Adjusted net earnings excluding those notable items were $98 million in the first quarter, an increase of $32 million or 48% compared to $66 million in the prior year quarter. Adjusted return on assets excluding notable items of 105 basis points was driven by our growing AAUM and strong spread results from disciplined pricing actions on both new business, as well as our in-force book. The financial results demonstrate the underlying earnings power of the F&G business model, particularly in a rising rate environment. We are well positioned for future growth and feel that we are at an inflection point with FNF’s announcement of its intention to take F&G public through the dividend of 15% of the common stock of F&G to FNF shareholders as Mike mentioned.
We expect a list on the New York Stock Exchange with the ticker symbol, FG during late third quarter or early fourth quarter of this year. We see this as a vote of confidence for our business, while maintaining benefit from the continued partnership of FNF’s majority ownership. We anticipate that the transition back to being a stand-alone public company will help to reinforce the value of F&G and allow investors to invest directly in F&G to capitalize on the earnings and cash flow potential of our in-force book, as well as the upside potential from our new business platform. The transaction is subject to various conditions including final approval by the FNF Board of Directors, filing and effectiveness of a Form 10 registration statement under the Securities Exchange Act of 1934 as amended and any applicable regulatory approvals. We look forward to providing further updates in the coming months.
I will now turn the call over to Tony Park to review FNF’s first quarter financial highlights.
Thank you, Chris. Starting with our consolidated results, we generated $3.2 billion in total revenue in the first quarter, with the Title segment producing $2.4 billion, F&G producing $748 million and the Corporate segment generating $34 million. First quarter net earnings were $397 million including net recognized losses of $469 million versus net earnings of $605 million including $43 million of net recognized gains in the first quarter of 2021. The net recognized gains and losses in each period are primarily due to mark-to-market accounting treatment of equity and preferred stock securities, whether the securities were disposed of in the quarter or continue to be held in our investment portfolio.
Excluding net recognized gains and losses, our total revenue was $3.6 billion as compared with $3.1 billion in the first quarter of 2021. Adjusted net earnings from continuing operations was $388 million or $1.37 per diluted share compared with $455 million or $1.56 per diluted share for the first quarter of 2021. The Title segment contributed $334 million, F&G contributed $82 million and the Corporate segment had an adjusted net loss of $28 million.
Turning to the Title segment financial highlights. Our Title segment generated $2.6 billion in total revenue, excluding net recognized losses of $175 million in the first quarter compared with $2.6 billion in the first quarter of 2021. Direct premiums increased by 3% versus the first quarter of 2021, agency premiums grew by 4% and escrow title-related and other fees decreased by 11% versus the prior year. Personnel costs increased by 3% and other operating expenses decreased by 2%. All in, the Title business generated a 17.1% adjusted pre-tax title margin for the quarter, a decrease of 280 basis points versus the record 19.9% in the prior year quarter.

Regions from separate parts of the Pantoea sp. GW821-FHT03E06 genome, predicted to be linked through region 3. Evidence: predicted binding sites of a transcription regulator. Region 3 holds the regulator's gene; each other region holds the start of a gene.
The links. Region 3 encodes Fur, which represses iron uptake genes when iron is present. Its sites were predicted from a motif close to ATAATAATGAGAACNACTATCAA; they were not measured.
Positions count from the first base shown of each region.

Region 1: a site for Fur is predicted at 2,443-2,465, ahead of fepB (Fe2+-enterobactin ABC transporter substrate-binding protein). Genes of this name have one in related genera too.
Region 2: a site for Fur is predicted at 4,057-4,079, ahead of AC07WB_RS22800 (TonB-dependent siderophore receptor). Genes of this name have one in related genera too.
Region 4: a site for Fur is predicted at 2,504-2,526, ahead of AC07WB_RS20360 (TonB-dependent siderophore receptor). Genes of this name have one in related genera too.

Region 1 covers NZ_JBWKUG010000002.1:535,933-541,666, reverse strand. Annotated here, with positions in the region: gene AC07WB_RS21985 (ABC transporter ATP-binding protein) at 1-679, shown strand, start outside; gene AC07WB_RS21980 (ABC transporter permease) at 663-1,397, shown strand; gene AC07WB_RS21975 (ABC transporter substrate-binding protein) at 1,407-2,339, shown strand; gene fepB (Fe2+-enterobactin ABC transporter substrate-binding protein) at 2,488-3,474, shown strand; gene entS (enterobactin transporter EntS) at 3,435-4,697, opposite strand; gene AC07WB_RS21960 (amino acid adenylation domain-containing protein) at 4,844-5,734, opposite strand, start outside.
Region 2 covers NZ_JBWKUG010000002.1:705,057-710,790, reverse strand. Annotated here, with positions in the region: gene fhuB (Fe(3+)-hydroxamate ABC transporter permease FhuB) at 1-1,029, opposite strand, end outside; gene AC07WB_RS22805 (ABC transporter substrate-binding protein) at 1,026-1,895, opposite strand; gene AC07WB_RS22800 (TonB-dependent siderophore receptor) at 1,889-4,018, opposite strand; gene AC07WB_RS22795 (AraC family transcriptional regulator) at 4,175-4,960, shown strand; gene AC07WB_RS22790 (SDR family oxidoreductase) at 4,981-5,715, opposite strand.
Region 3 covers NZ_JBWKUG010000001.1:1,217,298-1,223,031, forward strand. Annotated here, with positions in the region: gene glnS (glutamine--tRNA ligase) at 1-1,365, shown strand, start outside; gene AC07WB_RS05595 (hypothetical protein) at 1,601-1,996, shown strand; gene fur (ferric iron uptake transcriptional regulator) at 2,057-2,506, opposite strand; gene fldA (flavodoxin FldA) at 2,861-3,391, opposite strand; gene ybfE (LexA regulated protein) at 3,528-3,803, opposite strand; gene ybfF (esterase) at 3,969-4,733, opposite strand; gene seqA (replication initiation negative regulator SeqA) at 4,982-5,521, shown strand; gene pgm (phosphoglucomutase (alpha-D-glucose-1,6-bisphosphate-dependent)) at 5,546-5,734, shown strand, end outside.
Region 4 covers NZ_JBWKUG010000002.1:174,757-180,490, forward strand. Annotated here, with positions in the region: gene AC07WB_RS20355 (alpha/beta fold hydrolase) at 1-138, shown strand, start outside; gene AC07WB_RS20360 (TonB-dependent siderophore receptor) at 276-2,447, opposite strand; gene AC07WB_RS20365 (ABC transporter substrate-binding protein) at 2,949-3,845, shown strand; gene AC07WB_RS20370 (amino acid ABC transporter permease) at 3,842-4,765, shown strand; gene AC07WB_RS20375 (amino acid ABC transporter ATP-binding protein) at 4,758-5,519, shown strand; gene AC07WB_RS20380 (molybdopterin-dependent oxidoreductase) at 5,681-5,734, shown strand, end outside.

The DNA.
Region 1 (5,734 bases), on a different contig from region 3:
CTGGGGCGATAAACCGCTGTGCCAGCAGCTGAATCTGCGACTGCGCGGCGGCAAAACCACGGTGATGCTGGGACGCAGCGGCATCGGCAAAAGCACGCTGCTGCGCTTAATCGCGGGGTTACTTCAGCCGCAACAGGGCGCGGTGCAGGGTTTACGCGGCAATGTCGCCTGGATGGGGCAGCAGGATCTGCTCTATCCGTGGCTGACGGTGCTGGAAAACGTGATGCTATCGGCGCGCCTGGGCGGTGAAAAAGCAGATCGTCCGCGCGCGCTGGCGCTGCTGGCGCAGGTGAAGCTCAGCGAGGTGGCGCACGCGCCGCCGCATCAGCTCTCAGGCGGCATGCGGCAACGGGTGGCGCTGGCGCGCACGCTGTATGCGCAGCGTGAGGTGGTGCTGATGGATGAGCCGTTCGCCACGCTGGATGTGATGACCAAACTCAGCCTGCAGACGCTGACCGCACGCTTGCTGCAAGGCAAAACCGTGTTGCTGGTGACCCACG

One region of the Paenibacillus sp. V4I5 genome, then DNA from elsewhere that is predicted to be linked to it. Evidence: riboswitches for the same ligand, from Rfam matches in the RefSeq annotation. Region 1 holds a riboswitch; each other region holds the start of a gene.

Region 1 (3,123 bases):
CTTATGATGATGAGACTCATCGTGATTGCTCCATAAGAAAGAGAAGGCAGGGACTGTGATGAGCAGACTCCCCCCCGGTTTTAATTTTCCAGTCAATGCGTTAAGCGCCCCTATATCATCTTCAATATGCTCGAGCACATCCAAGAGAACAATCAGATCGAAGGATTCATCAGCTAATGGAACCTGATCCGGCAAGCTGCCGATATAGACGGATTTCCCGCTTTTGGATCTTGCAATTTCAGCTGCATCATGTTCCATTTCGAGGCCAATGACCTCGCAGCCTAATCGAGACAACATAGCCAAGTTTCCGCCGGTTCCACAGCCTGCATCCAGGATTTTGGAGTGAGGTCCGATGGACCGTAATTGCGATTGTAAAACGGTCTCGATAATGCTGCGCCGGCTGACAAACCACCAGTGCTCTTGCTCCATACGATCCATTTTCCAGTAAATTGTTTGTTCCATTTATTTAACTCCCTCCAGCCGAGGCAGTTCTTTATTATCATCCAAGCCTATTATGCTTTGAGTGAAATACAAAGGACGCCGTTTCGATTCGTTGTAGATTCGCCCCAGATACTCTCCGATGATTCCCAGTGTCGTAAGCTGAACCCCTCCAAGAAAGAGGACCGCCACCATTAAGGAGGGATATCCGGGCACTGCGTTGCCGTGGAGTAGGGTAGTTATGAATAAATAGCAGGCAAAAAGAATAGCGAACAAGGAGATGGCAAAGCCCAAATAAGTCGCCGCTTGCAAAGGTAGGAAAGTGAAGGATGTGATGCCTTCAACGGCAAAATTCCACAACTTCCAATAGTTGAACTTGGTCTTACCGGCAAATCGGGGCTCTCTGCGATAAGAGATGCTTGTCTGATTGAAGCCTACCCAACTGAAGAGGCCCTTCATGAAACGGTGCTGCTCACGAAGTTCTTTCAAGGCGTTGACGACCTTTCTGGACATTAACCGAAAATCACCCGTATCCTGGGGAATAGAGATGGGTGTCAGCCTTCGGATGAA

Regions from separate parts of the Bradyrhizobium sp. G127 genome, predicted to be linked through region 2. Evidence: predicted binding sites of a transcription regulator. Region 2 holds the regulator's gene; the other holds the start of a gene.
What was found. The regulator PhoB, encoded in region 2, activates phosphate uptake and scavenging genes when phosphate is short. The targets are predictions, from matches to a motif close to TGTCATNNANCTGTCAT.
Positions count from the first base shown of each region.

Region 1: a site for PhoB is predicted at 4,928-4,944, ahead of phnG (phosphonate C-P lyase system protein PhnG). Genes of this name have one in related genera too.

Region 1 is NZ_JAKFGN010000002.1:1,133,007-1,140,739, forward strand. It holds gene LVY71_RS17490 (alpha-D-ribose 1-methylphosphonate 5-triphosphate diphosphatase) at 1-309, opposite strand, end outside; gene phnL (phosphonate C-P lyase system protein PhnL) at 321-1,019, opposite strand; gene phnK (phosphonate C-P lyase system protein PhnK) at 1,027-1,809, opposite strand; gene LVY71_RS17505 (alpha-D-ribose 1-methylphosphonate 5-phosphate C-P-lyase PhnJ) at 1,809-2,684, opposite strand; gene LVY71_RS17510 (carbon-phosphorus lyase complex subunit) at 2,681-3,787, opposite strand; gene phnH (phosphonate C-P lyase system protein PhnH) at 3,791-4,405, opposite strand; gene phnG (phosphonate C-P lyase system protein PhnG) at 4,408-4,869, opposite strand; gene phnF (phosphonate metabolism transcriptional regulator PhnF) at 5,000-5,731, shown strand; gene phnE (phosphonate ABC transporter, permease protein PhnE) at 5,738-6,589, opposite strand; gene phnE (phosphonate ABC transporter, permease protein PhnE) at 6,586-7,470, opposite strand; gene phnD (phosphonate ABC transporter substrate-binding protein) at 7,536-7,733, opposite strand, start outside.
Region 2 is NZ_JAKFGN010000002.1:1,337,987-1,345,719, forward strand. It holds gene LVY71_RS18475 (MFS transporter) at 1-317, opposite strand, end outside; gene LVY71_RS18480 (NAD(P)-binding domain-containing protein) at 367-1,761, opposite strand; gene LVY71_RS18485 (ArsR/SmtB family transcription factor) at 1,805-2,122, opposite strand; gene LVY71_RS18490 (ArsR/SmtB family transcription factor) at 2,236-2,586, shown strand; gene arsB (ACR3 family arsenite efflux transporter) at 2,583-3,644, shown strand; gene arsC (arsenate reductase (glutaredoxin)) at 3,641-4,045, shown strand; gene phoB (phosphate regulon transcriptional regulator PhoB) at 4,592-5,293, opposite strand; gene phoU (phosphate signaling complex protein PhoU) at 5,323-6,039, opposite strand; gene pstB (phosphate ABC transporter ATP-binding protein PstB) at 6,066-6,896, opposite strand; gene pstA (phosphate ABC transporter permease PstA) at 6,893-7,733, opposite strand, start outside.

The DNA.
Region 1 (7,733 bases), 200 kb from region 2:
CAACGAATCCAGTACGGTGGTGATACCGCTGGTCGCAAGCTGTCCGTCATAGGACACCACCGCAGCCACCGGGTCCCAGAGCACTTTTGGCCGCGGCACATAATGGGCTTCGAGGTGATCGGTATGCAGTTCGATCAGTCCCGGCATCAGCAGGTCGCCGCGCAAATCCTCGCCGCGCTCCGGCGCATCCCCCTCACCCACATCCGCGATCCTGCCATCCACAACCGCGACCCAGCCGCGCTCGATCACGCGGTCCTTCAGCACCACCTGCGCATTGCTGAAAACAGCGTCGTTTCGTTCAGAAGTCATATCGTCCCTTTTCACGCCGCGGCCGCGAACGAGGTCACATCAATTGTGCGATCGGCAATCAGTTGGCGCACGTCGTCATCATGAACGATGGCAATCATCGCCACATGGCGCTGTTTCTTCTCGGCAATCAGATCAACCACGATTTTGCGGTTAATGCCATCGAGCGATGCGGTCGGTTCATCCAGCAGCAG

Our Title and Corporate investment portfolio totaled $6.5 billion at March 31. Interest and investment income in the Title and Corporate segments of $27 million, declined $2 million as compared with the prior year quarter primarily due to decreases in bond interest. Given the rising rate environment, we would anticipate the potential for higher investment income. To help put it in perspective for the Title and Corporate portfolio, we would expect approximately $5 million in annual run rate income for each 25 basis point increase in Fed funds with some moderation after about 200 basis points.
Our Title claims paid of $54 million were $30 million lower than our provision of $84 million for the first quarter. The carried reserve for Title claim losses is approximately $85 million or 5% above the actuary central estimate. We continue to provide for Title claims at 4.5% of total Title premiums.
Let me wrap up with a few thoughts on capital and liquidity. We remain focused on ensuring a balanced capital allocation strategy as we navigate the current environment. This encompasses making investments in title technology and other strategic initiatives to support innovation and organic growth in the business
Continuing to evaluate sensible strategic M&A opportunities in real estate-related businesses, title agencies and technology acquisitions, paying a generous quarterly dividend to our shareholders and repurchasing shares. With regard to capital funding commitments to F&G as shared in prior quarters, ahead of the F&G dividend distribution transaction, we expect to convert the existing $400 million intercompany term loan into equity. This will conclude FNF’s capital commitments to F&G. Going forward, F&G intends to fund its continued growth with their strong and growing statutory earnings, reinsurance programs and unused debt capacity. F&G’s debt to total capital ratio was 19% at March 31 and they expect to manage to a 25% debt to total capital ratio long-term target in line with ratings.